In My Father’s Words



In My Father’s Words


03/07/1938 – 18/10/2018


Reflections of Life


It can be argued, and I do so argue, that a building, per se, is just a building.  Its atmosphere comes from what it represents and it represents the life that is, or has been, within it.  It will mean different things to different people, and the emotional state of mind of the observer will be reflected in their perception of the building.

I visited the World Trade Centre in New York in 1988.  I was with Jennifer, a flame haired, green eyed beauty, who was the love of my life at that time.  We drank coffee in the Windows on the World restaurant and looked in each other’s eyes.  Unfortunately, someone loved Jennifer more than I did.  That person was Jennifer herself.  I shivered a bit when the buildings were blown apart on 11th September 2001, so my memories are mixed.

In 1993 I was in Jerusalem with Jeanne, then the love of my life.  When I think about it, and I do a lot, she remains the love of my life after 11 years apart, and as far as I can call it, she always will be.  We visited the Wailing Wall at Temple Mount and were deeply moved.  During the Jordanian occupation this Holy place was turned into a urinal.  There are actually two linked walls, one for men and one for women.

Right above the Wailing Wall, built on the ruins of Solomon’s Temple, is the Dome of the Rock and the Al Aksa Mosque, the second or third most revered place in the world for Muslims.   This was a peaceful and dignified building.  Not far away, on the Via Dolorosa, was the Church of the Holy Sepulchre, a deeply depressing and over commercialised place.

Many other buildings parade in my memory; St Paul’s, Westminster Abbey, the Palace of Westminster, Notre Dame, St Peters in the Vatican; the White House, the Capitol Building.  All said something to me, all impressed, but none left the definitive memory.

The building which spoke to me most loudly was actually one of a collection of buildings in the Polish countryside not far from the Czech border. The Polish name was Oswiecim (Oss win shin).  The Germans called it Auschwitz.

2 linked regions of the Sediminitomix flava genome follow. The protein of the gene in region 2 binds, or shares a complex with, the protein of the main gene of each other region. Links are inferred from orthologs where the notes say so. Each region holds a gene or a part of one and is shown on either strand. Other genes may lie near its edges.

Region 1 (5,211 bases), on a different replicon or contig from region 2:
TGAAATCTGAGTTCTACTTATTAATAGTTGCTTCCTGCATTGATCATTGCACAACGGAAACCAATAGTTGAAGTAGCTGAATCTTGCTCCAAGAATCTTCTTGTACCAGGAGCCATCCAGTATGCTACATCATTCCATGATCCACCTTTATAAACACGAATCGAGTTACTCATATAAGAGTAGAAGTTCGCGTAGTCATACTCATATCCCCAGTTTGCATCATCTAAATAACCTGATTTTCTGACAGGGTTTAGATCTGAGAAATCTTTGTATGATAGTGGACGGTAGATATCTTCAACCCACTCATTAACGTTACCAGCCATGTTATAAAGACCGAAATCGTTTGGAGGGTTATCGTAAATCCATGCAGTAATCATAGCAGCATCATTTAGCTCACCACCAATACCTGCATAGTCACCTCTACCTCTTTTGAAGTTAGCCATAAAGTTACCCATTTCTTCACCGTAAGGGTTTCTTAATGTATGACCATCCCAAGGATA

I had known of Auschwitz, of course, as most people have.  In the list of concentration camps, Belsen, Ravensbruck, Dacau, Buchenwald and so on, this dreadful place seems to possess a special horror.  This camp was designed not to hold people, but to kill them; just that, to kill them as speedily and as cheaply as possible.  A heightening of the horror is that this was perpetrated, not by a medieval crowd of savages, but by a civilised, sophisticated, European nation, the Germans.  My granddaughter, in response to my question, told me that the Second World War had been started by the Nazis.  “Where did the Nazis come from?”  I asked her.  She didn’t know.

The war was started by Germany and it was the Germans who perpetrated the atrocities at Auschwitz.  The same Germans who gave the world so many poets, composers, statesmen, writers, scientists and philosophers also gave it Auschwitz.  And it was State policy.

I thought that I knew what to expect.  I didn’t.  The entrance was like going into Chessington or Alton Towers; a ticket office, a bookshop, toilets and a café-restaurant, on the same ground where over a million people, 90% Jewish, were murdered.  This did not feel right.  Inside the camp, the world swung back to on a more anticipated axis.  Here were the much photographed gates with their cynical and hypocritical insignia ‘Arbeit macht frei.’  Indeed, work will kill you, not free you.

Here was the narrow courtyard, walled on three sides, where people were shot, until it was decided that they were not worth the expense of a bullet.  It was also claimed that shooting women and children put too much emotional strain on the German soldiers.  Here too were the gas chambers and the ovens where the bodies were burned.  Before leaving, in January 1945, the SS and Gestapo had tried, unsuccessfully, to blow up the lot.

And here, in the middle of the camp were the gallows, where hangings took place, ‘pour encourager les autres.’  In this place of such suffering and death, lived the Camp Commandant, Rudolf Hoss with his wife and children.  When he was later convicted of crimes against humanity, Hoss was brought back and hanged from these same gallows, watched by a few former inmates.

The infamous railway sidings were still in place and row upon row of huts, arranged with typical Teutonic care into neat lines.  These huts were now used to give the visitor a taste of what life was like from 1941 to 145, without the stench, the fear and despair.  There was a hut with the sleeping accommodation remaining; three tiered wood bunks with three or four people to each bunk.  Here was a latrine hut with rows of toilets, back to back, perhaps forty in all.  It got grimmer.  There were huts with people’s hair, with false teeth, artificial limbs, shoes, clothing, suitcases and much else.  And then there was one more hut.  This was full of children’s toys; tricycles, dolls, tops, little buckets, balls, wood animals, train sets and everything imaginable.  In the same place were photos of children, some just toddlers, in little coats with the Jewish star and boots.  The girls had bonnets and the boys men’s caps, too big for them.

I had to leave and go outside.  I was glad I was alone as tears were streaming down my face.  I have children and I have grandchildren.  I also have an imagination.  I cannot forget and I cannot forgive.  When some people in our own country question the point of our armed forces, or tell me how wrong ALL wars are, I suggest they visit Auschwitz and come back and tell me then.

Written by BM

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